Prescribed Fire and Pronghorn Habitat

Forbs are an important dietary component for many wildlife species, including pronghorn, which consume forbs as their primary food source.  The precipitous decline of pronghorn in the Trans-Pecos has inspired recent research examining habitat improvement for this species, including the use of prescribed fire as a method of increasing forb quantity and diversity.

We evaluated vegetation on several sites on three Brewster County ranches where prescribed burning has been utilized as a management tool.  On all three ranches, areas were available allowing for examination of vegetation characteristics on unburned (control) sites; on very recently burned sites following green-up; and on sites, one, two, three, and four years, post-burn.  Analyses were made for forbs, for herbaceous species in general, and for woody vegetation.  We also considered the effects of grazing and variable precipitation, including the lack of the latter during the exceptional drought of 2011. 

Each prescribed fire has the potential to produce unique results given differences in relative humidity, temperature, soil moisture, live fuel moisture, wind velocity, and fine and woody fuel loads.  On our study sites, we noted an overall decline in herbaceous vegetation where grazing was present, due in large part to a preference of cattle for highly palatable new growth over old, dead, or dormant growth.  Where grazing was absent or minimal, standing biomass was more similar to controls.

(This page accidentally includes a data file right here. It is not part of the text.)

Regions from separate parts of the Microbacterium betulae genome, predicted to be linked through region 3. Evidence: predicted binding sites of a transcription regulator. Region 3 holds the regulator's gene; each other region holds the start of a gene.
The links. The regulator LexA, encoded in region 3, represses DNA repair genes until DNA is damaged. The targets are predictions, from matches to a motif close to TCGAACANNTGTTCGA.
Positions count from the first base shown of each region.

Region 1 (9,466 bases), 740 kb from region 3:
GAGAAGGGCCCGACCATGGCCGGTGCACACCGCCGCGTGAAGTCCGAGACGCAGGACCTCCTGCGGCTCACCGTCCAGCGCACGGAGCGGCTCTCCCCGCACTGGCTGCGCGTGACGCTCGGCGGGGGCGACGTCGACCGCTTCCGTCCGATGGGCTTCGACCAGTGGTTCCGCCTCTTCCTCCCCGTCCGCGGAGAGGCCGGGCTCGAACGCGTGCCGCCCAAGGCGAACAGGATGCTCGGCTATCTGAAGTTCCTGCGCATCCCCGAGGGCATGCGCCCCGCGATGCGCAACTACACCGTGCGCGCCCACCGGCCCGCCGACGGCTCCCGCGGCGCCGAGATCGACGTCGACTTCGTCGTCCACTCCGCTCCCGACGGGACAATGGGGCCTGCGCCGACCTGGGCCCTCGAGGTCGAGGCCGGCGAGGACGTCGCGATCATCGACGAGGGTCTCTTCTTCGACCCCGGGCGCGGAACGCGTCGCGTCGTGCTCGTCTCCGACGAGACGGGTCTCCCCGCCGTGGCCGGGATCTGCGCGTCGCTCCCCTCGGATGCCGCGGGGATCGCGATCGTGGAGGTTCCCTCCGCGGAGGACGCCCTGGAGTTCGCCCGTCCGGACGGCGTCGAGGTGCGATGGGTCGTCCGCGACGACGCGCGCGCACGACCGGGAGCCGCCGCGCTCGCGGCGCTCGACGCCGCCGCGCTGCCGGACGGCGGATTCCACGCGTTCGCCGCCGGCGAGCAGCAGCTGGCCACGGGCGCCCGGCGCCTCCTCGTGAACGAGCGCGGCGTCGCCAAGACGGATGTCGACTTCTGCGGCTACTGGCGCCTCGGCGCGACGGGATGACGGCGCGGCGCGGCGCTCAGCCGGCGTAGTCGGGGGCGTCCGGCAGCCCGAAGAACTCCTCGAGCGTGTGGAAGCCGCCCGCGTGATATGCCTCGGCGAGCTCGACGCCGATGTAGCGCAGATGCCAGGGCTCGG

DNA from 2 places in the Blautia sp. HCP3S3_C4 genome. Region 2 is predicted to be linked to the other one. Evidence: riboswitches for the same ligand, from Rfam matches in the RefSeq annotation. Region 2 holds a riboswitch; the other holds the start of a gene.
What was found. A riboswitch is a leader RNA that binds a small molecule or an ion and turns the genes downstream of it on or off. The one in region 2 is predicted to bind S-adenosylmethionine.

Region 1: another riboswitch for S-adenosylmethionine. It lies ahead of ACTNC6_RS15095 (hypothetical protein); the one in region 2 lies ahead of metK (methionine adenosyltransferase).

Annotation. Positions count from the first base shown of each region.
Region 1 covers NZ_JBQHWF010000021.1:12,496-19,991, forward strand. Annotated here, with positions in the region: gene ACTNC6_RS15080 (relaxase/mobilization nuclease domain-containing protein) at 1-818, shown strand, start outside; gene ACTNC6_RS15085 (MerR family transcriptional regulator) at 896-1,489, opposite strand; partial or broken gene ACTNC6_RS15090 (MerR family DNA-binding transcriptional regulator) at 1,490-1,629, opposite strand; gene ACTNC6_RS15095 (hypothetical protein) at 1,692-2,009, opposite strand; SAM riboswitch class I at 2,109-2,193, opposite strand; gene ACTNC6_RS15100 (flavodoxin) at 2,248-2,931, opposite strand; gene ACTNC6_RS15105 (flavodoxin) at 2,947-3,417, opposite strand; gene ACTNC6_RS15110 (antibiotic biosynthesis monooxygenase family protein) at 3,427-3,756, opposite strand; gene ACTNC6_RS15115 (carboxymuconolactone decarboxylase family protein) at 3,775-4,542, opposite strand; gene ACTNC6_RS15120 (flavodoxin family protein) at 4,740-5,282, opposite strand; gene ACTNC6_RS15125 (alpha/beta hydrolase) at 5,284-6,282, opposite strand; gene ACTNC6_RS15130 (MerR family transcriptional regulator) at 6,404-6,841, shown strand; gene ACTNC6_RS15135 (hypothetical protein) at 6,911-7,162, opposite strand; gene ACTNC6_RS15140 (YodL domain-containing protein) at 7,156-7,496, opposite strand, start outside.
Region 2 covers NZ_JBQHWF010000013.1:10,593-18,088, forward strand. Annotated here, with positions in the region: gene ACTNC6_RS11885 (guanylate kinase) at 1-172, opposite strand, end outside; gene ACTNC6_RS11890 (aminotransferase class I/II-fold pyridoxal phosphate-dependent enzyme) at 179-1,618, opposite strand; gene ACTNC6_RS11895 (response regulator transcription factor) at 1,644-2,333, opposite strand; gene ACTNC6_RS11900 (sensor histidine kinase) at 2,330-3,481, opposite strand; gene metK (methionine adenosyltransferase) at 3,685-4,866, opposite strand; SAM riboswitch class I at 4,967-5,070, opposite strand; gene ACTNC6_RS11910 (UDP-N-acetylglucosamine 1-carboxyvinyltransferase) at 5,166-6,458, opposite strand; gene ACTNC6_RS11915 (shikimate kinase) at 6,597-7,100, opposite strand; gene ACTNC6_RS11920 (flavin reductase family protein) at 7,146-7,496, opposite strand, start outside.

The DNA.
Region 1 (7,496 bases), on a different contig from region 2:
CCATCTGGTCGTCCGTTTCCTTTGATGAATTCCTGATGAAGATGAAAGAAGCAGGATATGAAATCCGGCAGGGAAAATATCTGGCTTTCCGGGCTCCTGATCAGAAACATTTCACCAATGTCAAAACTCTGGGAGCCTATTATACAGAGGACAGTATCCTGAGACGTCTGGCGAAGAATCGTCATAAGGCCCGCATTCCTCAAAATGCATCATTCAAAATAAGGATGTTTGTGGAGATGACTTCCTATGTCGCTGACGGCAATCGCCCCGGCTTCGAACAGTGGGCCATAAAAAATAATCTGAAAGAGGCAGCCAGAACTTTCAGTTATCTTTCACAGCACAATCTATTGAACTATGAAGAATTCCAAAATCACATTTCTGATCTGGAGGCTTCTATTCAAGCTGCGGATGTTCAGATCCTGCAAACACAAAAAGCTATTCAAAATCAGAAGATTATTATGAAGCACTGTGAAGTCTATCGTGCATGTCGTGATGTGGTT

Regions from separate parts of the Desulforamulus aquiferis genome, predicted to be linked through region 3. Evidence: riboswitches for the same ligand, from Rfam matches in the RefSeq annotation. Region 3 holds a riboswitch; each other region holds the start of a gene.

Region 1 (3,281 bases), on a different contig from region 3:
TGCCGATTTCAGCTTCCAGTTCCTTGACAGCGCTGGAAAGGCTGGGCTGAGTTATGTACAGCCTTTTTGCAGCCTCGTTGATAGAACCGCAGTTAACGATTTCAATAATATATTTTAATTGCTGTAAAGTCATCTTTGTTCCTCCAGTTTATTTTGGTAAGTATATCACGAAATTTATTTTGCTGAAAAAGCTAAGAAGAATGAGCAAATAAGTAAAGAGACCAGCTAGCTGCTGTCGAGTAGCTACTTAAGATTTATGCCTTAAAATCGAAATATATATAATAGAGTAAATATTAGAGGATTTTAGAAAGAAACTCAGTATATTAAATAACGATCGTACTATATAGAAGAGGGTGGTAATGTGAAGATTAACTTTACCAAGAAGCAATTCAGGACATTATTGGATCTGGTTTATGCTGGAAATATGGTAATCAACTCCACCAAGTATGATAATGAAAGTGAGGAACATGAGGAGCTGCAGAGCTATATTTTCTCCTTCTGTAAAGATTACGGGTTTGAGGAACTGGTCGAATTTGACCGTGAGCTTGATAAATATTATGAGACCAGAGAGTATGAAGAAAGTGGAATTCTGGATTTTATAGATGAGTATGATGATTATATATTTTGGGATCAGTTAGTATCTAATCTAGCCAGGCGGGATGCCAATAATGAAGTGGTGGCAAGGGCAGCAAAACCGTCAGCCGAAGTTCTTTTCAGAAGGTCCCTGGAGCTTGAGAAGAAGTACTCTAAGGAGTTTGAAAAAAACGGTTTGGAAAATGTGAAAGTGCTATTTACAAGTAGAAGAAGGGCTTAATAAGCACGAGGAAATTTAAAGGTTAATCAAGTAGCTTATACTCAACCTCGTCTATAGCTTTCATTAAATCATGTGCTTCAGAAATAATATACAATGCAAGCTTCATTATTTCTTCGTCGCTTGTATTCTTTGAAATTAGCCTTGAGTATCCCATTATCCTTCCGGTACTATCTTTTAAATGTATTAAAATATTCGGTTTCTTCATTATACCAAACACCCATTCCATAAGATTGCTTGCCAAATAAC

Forb diversity and density seemed as dependent upon precipitation and grazing as on fire effects and both increased on grazed areas following prescribed burns.  Cattle hoof impacts can compact litter, the accumulation of which inhibits herbaceous plant growth.  Cost-analysis suggests that prescribed burning to increase forb production may be as or more effective than mechanical or chemical treatments.  Grazing on burned sites may need to be deferred or limited, especially during drought years, but can be used to extend the increase in forb diversity and density after fire.

A herd of translocated and resident pronghorn meander through the Marfa Plateau.



Research, rainfall and recovery.